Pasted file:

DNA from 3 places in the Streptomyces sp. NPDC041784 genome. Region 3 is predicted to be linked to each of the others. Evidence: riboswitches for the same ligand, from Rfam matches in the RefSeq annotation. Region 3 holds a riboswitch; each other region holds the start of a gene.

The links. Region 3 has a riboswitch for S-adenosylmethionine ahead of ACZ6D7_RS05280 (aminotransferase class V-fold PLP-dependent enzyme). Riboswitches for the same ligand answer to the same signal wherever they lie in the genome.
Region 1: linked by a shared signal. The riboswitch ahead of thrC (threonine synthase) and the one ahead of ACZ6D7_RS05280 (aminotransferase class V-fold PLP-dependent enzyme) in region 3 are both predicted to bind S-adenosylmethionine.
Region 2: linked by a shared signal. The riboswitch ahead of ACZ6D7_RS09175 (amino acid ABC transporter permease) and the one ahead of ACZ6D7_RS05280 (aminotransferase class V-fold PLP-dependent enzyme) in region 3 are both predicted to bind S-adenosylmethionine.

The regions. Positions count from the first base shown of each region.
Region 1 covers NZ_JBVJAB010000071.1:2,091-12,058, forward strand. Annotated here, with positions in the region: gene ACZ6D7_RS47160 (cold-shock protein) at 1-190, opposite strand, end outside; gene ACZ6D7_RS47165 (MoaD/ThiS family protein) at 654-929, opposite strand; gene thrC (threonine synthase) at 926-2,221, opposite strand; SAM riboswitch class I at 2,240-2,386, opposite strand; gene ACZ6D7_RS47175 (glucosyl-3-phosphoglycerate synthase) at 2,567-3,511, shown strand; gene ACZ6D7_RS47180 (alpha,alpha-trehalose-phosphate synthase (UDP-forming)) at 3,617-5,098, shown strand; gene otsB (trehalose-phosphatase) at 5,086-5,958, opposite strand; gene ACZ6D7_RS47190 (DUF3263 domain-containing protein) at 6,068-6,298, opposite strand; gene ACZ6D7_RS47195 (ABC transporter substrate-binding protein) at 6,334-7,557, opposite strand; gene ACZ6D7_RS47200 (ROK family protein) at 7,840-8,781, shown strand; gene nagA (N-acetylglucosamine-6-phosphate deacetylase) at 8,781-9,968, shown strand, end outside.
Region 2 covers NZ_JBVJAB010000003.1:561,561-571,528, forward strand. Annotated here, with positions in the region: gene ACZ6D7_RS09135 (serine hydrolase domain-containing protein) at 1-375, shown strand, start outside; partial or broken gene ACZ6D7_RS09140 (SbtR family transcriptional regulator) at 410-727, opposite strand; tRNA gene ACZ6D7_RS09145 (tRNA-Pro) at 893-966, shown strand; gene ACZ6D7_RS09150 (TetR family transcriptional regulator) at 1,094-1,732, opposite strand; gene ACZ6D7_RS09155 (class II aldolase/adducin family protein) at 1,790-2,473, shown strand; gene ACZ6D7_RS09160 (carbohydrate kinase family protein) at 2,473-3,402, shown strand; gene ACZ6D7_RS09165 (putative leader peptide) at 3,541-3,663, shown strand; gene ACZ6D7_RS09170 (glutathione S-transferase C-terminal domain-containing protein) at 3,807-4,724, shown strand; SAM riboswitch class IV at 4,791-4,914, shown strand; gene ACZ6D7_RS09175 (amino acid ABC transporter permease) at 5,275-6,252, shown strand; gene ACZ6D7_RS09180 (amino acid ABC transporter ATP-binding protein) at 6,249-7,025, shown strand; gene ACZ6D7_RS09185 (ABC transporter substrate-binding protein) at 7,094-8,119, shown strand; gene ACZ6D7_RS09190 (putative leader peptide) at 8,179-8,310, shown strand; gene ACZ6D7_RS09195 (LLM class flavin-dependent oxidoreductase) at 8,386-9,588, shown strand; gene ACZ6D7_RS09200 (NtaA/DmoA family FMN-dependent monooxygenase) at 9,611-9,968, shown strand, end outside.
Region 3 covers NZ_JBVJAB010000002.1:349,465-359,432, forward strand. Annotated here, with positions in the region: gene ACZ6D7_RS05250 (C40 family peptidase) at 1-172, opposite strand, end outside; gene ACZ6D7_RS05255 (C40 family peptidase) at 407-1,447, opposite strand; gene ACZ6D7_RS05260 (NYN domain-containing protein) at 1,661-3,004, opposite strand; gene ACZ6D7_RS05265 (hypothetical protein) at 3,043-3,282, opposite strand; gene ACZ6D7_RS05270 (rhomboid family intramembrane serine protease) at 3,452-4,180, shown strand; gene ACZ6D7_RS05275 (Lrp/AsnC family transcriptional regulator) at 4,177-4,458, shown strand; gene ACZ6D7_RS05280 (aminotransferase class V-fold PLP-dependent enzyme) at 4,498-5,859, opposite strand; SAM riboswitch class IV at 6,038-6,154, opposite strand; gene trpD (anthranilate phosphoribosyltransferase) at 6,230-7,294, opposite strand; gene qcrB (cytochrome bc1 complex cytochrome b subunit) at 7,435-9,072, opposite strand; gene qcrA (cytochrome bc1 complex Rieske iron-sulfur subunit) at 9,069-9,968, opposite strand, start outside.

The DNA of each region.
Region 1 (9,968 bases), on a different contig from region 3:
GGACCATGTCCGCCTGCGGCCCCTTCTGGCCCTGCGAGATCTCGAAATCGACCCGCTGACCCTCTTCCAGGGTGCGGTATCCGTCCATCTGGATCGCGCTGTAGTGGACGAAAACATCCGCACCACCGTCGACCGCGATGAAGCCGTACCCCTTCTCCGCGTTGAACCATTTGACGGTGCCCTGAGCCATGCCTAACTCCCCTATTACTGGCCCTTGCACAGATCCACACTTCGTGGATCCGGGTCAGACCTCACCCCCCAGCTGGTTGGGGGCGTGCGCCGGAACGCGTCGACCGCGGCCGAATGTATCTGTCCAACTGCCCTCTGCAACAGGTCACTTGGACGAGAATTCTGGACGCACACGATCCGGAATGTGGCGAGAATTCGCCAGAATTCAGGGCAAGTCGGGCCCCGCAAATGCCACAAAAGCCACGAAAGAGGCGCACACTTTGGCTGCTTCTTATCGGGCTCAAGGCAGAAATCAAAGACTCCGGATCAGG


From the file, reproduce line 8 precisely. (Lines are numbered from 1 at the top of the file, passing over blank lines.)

Region 3 covers NZ_JBVJAB010000002.1:349,465-359,432, forward strand. Annotated here, with positions in the region: gene ACZ6D7_RS05250 (C40 family peptidase) at 1-172, opposite strand, end outside; gene ACZ6D7_RS05255 (C40 family peptidase) at 407-1,447, opposite strand; gene ACZ6D7_RS05260 (NYN domain-containing protein) at 1,661-3,004, opposite strand; gene ACZ6D7_RS05265 (hypothetical protein) at 3,043-3,282, opposite strand; gene ACZ6D7_RS05270 (rhomboid family intramembrane serine protease) at 3,452-4,180, shown strand; gene ACZ6D7_RS05275 (Lrp/AsnC family transcriptional regulator) at 4,177-4,458, shown strand; gene ACZ6D7_RS05280 (aminotransferase class V-fold PLP-dependent enzyme) at 4,498-5,859, opposite strand; SAM riboswitch class IV at 6,038-6,154, opposite strand; gene trpD (anthranilate phosphoribosyltransferase) at 6,230-7,294, opposite strand; gene qcrB (cytochrome bc1 complex cytochrome b subunit) at 7,435-9,072, opposite strand; gene qcrA (cytochrome bc1 complex Rieske iron-sulfur subunit) at 9,069-9,968, opposite strand, start outside.